The bitter primary battle between six-term senator Thad Cochran and his tea party challenger Chris McDaniel is not over yet — neither man appeared to get the required 50 percent in Tuesday's primary and now they look set to have to face each other again in a run-off.
Third candidate Thomas Carey appeared to have netted just enough votes to deny
both Cochran and McDaniel victory in the race which has been mired in
Now they seem likely to have to go at it again on June 24 — and have three more weeks to slap each other around.
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Even with more than 99 percent of votes counted, the final result was unclear. McDaniel was in front by a nose with 49.6 percent of the vote, compared to Cochran's 48.8 percent. Just 2,373 votes separated the two rivals out of more than 300,000 cast. Carey had just 4,729 — a mere 1.6 percent — but that looked certain to be enough to deny either of the main candidates the required 50 percent that would have ensured victory.
In the Magnolia state’s other election night intrigue, incumbent Rep. Steven Palazzo won his primary after a much closer-than-expected rematch with former Democrat Gene Taylor, whom Palazzo defeated in the general election in 2010.
In the premier contest, courtly party veteran Cochran, 76, was in the toughest battle of his career against the charismatic, 41-year-old McDaniel, who roared from the right with the support of high-profile conservatives including Sarah Palin and Rick Santorum, and money from outside groups such as the Club for Growth, hoping to snatch a trophy victory of the primary season.
It turned into the tea party's one realistic chance of wresting a nomination from the establishment GOP — but now McDaniel's supporters seem to have to wait an agonizing extra 21 days to see if they can snatch victory.
McDaniel made Cochran’s long tenure inside the Beltway a main issue, and sounded a call for change, hitting heavily Republican areas of the state on Monday to succeed at what tea party-backed challengers failed to pull off in Texas, North Carolina and Kentucky — toppling a Senate candidate backed by the GOP establishment.
"We have a conservative vision for Mississippi. We are going to Washington to fight for our values," the state senator said. "We are going to do it in a bold and courageous manner."
Going into Tuesday’s vote, the race was a dead heat, with opinion polls saying it was too close to call — and they got it right as the lead changed hands several times as the count went on deep into the night.
The GOP establishment poured more than $12 million into the race to bolster Cochran, a former chairman of the Senate Appropriations Committee who has brought billions of federal dollars to the state during his 41 years in Washington.
He had the backing of party elders, including former Gov. Haley Barbour and current Gov. Phil Bryant.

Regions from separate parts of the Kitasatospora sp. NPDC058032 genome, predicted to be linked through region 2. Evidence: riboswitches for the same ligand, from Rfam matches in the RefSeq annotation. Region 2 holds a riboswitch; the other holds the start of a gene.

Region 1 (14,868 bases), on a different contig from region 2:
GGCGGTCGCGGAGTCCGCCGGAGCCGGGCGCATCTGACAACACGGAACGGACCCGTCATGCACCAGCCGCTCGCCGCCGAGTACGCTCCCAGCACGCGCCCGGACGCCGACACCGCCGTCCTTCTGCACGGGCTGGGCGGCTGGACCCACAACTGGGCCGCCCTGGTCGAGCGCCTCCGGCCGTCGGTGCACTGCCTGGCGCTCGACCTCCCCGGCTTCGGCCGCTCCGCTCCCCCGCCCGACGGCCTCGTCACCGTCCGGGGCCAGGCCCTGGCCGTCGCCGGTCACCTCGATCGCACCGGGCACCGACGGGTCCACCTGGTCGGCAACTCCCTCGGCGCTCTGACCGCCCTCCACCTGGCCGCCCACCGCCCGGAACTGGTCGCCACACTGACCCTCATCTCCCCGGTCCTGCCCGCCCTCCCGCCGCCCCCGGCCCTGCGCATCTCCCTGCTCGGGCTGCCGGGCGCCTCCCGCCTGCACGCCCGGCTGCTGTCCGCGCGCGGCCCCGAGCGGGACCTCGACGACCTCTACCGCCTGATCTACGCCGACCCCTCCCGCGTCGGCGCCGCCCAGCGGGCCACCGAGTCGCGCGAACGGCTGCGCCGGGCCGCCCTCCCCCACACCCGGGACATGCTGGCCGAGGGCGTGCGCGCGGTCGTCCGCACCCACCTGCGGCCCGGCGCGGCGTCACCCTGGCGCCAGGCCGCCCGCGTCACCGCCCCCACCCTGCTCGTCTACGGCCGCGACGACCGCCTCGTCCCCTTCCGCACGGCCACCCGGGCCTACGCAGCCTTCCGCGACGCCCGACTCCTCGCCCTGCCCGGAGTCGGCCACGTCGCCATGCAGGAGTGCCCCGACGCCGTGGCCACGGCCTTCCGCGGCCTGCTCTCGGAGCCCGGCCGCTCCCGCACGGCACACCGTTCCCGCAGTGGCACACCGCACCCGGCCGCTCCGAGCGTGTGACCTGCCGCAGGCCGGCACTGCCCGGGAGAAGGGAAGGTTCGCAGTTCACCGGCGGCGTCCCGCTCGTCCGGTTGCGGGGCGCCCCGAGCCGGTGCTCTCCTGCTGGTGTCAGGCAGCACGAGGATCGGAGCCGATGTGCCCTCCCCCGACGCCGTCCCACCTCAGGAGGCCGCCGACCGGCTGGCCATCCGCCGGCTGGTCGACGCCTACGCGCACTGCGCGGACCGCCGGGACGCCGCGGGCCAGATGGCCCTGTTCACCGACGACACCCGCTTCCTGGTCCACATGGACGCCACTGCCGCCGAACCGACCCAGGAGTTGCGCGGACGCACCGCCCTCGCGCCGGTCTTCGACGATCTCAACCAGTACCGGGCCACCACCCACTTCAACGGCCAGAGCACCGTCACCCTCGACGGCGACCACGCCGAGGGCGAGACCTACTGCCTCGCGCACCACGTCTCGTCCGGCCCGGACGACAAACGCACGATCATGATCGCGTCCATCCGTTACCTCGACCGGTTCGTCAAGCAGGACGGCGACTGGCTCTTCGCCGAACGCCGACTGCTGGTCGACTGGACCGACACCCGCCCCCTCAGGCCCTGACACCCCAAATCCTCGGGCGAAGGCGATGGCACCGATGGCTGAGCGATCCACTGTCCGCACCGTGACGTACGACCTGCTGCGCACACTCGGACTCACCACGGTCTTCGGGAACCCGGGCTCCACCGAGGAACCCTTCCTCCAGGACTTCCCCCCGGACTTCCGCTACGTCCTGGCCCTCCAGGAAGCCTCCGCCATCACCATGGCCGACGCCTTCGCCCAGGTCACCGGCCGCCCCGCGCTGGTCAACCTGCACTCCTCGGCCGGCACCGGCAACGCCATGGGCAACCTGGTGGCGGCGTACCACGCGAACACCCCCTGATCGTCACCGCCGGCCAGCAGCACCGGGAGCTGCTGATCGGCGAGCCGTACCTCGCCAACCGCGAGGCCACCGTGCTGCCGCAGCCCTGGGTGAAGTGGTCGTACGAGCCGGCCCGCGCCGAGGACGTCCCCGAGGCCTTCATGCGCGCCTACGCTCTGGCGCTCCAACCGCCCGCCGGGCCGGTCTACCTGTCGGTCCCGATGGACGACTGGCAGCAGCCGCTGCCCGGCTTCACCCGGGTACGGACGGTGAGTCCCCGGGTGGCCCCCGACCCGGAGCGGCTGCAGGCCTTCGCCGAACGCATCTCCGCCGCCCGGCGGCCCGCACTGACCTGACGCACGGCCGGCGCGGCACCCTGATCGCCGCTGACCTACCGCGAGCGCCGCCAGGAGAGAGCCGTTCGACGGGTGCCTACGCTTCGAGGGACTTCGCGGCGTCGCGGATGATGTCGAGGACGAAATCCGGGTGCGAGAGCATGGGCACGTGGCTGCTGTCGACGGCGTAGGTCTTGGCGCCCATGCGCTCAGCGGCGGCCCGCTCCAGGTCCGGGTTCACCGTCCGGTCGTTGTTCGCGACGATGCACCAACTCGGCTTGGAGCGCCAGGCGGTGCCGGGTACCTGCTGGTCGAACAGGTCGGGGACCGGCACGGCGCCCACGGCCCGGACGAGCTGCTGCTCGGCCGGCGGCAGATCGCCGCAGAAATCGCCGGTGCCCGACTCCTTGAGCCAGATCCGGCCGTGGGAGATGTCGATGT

But Cochran struggled on the campaign trail, refusing to debate with McDaniel and appearing disinterested
in a tea party surge.
The race took an unexpected and bizarre turn last month when local blogger Clayton Kelly — a McDaniel supporter — allegedly snuck into a nursing home to take a picture of Cochran's wife, Rose, who has suffering from dementia for more than a decade.
Kelly posted the photo on his blog as part of a video allegedly designed to fuel rumors of an affair
between Cochran and his executive assistant.
Three men have been arrested including Mississippi Tea Party Vice Chairman Mark Mayfield, who has extensive ties to McDaniel.
Cochran's campaign seized on the arrests, airing a television commercial claiming the arrested men are McDaniel's backers, and saying, "Rise up and say, 'no' to dirty politics."
McDaniel has said he his campaign knew nothing of the incident until after it occurred, and pressed ahead undeterred with his campaign to rattle the Old Guard.
The GOP nominee will be the favorite in the reliably red state. Former Rep.Travis Childers rolled to an easy victory in the Democratic primary, piling up 74.6 percent of the vote with 88.3 percent of the precincts reporting.
In the House contest, with all precincts reporting, incumbent Palazzo won with 50.5 percent over Taylor’s 43 percent.
Taylor, a former congressman who served 11 terms as a "Blue Dog" Democrat starting in 1989, switched parties to take on Palazzo in the GOP primary.
Tuesday’s primary was the first time Mississippi used its new voter ID law after a long political fight, the Clarion-Ledger noted
. Voters were required to show a driver’s license or other government-issued photo identification to cast ballots.
There was just one report
of a voter turned away for lack of ID, the newspaper said.
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The Associated Press contributed to this report
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